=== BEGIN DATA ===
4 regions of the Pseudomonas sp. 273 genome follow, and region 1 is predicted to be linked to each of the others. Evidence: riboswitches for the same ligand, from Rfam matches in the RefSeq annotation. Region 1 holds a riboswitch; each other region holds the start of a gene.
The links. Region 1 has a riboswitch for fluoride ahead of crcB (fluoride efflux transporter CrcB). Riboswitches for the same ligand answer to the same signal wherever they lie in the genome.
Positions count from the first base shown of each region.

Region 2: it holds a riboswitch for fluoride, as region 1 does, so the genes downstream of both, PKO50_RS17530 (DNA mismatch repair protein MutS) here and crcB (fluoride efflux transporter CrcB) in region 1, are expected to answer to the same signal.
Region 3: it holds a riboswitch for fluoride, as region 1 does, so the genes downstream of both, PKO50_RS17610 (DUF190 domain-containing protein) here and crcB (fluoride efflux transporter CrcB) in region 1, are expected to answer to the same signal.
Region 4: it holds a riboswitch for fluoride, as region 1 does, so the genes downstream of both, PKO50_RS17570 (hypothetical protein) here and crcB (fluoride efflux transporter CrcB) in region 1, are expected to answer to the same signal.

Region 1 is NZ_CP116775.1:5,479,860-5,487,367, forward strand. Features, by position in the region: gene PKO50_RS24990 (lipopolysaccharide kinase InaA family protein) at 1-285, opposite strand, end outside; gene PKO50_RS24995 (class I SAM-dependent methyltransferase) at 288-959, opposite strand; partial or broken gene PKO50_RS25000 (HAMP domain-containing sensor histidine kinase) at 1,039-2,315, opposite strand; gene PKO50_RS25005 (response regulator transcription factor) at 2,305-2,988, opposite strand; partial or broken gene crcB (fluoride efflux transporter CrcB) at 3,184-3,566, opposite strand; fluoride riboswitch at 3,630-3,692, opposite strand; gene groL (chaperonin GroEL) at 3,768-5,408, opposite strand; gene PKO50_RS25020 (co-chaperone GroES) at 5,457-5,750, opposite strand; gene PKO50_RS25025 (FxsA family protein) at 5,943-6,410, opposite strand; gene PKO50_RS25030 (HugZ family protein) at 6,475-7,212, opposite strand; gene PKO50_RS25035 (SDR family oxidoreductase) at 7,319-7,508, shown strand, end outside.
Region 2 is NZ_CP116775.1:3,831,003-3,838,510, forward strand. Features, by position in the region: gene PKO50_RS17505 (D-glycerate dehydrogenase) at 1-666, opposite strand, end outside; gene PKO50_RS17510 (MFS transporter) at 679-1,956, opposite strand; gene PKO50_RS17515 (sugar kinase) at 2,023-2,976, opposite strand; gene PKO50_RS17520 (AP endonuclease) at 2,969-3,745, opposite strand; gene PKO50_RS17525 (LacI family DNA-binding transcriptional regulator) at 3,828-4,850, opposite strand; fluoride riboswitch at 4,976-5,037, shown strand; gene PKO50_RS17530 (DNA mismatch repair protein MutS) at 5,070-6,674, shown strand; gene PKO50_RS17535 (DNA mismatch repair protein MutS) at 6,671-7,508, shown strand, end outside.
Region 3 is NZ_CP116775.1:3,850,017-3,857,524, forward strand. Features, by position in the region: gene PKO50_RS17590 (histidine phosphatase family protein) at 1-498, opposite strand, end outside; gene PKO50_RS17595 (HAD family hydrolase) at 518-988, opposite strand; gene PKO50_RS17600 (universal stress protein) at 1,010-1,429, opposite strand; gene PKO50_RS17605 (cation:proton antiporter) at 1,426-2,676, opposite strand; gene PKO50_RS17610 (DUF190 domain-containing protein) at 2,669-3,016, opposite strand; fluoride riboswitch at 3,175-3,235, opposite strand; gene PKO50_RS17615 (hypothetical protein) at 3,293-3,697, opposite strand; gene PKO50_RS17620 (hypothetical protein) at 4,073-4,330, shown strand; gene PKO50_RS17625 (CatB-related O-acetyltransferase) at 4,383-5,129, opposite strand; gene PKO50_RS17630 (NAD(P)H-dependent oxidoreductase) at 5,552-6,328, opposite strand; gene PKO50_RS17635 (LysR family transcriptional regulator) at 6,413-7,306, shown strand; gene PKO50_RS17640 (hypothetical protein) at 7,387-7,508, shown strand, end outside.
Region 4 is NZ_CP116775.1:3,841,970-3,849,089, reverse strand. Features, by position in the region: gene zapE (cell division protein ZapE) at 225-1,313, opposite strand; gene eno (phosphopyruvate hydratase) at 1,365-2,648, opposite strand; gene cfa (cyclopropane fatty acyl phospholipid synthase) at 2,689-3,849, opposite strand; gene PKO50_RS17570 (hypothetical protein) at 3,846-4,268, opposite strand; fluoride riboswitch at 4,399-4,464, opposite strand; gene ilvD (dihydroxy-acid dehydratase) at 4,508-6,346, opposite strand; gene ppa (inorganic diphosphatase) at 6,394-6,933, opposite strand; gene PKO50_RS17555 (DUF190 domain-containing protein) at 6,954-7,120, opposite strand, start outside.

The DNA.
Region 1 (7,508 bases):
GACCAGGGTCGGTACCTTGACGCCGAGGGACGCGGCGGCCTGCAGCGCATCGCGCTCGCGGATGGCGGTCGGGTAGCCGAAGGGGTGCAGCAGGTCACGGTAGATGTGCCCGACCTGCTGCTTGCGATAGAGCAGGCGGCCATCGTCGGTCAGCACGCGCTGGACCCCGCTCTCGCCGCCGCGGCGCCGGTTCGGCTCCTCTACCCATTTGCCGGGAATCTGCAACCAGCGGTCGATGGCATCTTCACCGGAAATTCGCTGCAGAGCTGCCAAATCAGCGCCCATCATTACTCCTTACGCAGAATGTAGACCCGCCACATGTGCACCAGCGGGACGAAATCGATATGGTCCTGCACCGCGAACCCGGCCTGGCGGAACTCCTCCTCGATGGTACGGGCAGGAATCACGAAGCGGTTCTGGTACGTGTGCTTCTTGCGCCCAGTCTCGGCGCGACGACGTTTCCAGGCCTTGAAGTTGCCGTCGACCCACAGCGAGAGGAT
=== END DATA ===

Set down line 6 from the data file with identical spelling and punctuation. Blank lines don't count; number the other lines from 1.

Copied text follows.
Region 4: it holds a riboswitch for fluoride, as region 1 does, so the genes downstream of both, PKO50_RS17570 (hypothetical protein) here and crcB (fluoride efflux transporter CrcB) in region 1, are expected to answer to the same signal.